Nine Nobel laureates from world’s hot spots share practical strategies for defusing major tragedies.
Hopkins (Religious Studies/Univ. of Virginia) organized and directed the 1998 Nobel Peace Laureates Conference, of which this is a record. Relevant to the crises in East Timor, Burma, and Tibet discussed here, Hopkins is also president of the Institute for Asian Democracy. All the participants approach the goal of peace from their own experience. Jose Ramos-Horta of East Timor (1996 honoree) takes issue with Asian leaders who claim that “human rights are Western values.” He stresses the rights of self-determinism of dehumanized populations in annexed territories. Aiming for the heart of the matter, Betty Williams of Northern Ireland (1977 honoree) begins with a mother’s struggle to protect her child; from the fearful rage of individual families, she feels that entire nations can be forced to stop hurting innocent children. For Rigoberta Menchù Tum of Guatemala (1992 honoree), the emphasis is how stereotypes of the majority culture often inadvertently harm the indigenous minority. In the historic upheavals of Archbishop Desmond Tutu’s (1984 honoree) South Africa, the issues involve restorative justice and reconciliation for those who suffered under apartheid. Simply forgetting past wrongs only “revictimize the victims.” While Christian the Tutu depicts a white victim asking forgiveness of her black firebomber, the Buddhist Dalai Lama (1989 honoree) appeals to an inner human warmth and caring independent of religious belief. Other participants who respond to questions from people like history professor Julian Bond include Oscar Arias Sanchez of Central America (1987 honoree), a representative of Burma’s San Suu Kyi (1991 honoree), and two founders of the International Campaign to Ban Landmines (honored in 1977).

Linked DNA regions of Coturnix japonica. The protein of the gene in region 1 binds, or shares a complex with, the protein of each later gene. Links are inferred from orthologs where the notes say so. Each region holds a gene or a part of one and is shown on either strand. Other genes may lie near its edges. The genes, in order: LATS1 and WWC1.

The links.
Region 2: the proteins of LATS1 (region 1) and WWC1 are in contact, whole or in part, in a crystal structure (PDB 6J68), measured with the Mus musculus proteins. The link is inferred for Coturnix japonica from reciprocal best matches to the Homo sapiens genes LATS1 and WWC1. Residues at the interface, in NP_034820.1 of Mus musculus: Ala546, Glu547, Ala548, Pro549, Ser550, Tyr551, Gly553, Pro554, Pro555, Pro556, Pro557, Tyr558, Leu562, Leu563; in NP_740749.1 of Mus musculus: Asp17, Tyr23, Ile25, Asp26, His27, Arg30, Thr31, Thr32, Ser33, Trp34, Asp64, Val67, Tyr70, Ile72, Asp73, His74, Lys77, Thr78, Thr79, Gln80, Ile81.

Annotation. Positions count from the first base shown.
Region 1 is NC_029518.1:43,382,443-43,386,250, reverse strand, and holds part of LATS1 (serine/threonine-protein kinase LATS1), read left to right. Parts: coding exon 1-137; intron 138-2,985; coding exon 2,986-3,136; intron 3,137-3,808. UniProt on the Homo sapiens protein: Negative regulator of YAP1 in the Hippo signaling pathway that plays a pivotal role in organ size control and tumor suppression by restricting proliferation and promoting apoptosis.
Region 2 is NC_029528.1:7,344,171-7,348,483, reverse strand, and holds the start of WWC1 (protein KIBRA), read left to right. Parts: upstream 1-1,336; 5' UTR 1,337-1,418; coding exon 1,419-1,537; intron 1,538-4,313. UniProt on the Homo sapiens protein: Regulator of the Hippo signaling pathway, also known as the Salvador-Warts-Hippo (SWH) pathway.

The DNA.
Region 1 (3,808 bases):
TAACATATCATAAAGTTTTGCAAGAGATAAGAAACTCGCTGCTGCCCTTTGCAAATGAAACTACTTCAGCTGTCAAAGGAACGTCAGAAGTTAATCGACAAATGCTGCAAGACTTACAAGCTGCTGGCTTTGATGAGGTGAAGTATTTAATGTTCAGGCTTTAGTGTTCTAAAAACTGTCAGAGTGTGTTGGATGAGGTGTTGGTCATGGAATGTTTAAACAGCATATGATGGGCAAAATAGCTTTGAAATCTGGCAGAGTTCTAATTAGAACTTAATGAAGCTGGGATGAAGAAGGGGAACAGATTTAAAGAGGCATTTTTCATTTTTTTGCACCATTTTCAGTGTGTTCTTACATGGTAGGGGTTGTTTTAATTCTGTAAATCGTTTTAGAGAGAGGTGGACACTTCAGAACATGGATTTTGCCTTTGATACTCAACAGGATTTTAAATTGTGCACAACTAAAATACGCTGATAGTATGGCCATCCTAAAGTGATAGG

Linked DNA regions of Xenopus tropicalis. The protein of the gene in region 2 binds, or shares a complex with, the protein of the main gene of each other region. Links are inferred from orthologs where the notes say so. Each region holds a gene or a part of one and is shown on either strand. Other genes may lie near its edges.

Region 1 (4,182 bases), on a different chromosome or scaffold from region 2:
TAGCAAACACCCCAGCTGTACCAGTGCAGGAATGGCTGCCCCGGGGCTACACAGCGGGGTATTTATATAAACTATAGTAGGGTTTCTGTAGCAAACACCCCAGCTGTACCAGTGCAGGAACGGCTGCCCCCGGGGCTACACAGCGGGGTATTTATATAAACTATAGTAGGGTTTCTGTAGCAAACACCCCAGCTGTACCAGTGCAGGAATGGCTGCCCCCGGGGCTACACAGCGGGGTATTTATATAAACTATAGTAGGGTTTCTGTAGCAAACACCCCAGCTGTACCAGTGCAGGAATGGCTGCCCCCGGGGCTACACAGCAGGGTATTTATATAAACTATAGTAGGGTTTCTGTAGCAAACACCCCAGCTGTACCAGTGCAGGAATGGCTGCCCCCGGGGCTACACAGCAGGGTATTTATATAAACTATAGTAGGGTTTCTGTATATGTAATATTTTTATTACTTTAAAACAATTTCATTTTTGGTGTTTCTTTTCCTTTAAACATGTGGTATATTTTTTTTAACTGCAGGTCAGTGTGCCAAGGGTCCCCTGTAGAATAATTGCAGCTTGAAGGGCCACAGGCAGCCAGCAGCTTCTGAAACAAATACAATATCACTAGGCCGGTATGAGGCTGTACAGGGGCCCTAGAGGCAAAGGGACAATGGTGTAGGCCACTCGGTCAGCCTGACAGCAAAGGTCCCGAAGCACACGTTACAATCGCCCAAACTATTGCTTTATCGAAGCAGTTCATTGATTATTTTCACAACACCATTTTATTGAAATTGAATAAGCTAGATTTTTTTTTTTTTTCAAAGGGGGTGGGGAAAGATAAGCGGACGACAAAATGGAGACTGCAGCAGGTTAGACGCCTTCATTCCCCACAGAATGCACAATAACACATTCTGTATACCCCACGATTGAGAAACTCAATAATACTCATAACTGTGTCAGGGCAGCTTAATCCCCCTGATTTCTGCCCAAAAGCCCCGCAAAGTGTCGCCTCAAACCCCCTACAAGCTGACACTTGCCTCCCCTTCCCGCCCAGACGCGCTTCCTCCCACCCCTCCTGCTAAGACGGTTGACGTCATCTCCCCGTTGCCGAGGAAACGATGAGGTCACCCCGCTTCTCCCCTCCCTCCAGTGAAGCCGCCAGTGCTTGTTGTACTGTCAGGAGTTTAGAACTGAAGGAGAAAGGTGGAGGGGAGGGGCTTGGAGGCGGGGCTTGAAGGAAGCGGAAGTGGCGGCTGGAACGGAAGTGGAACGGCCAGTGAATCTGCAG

The road to world peace will be long and difficult, but Hopkins helps lead the way with this landmark book. (10 b&w photos)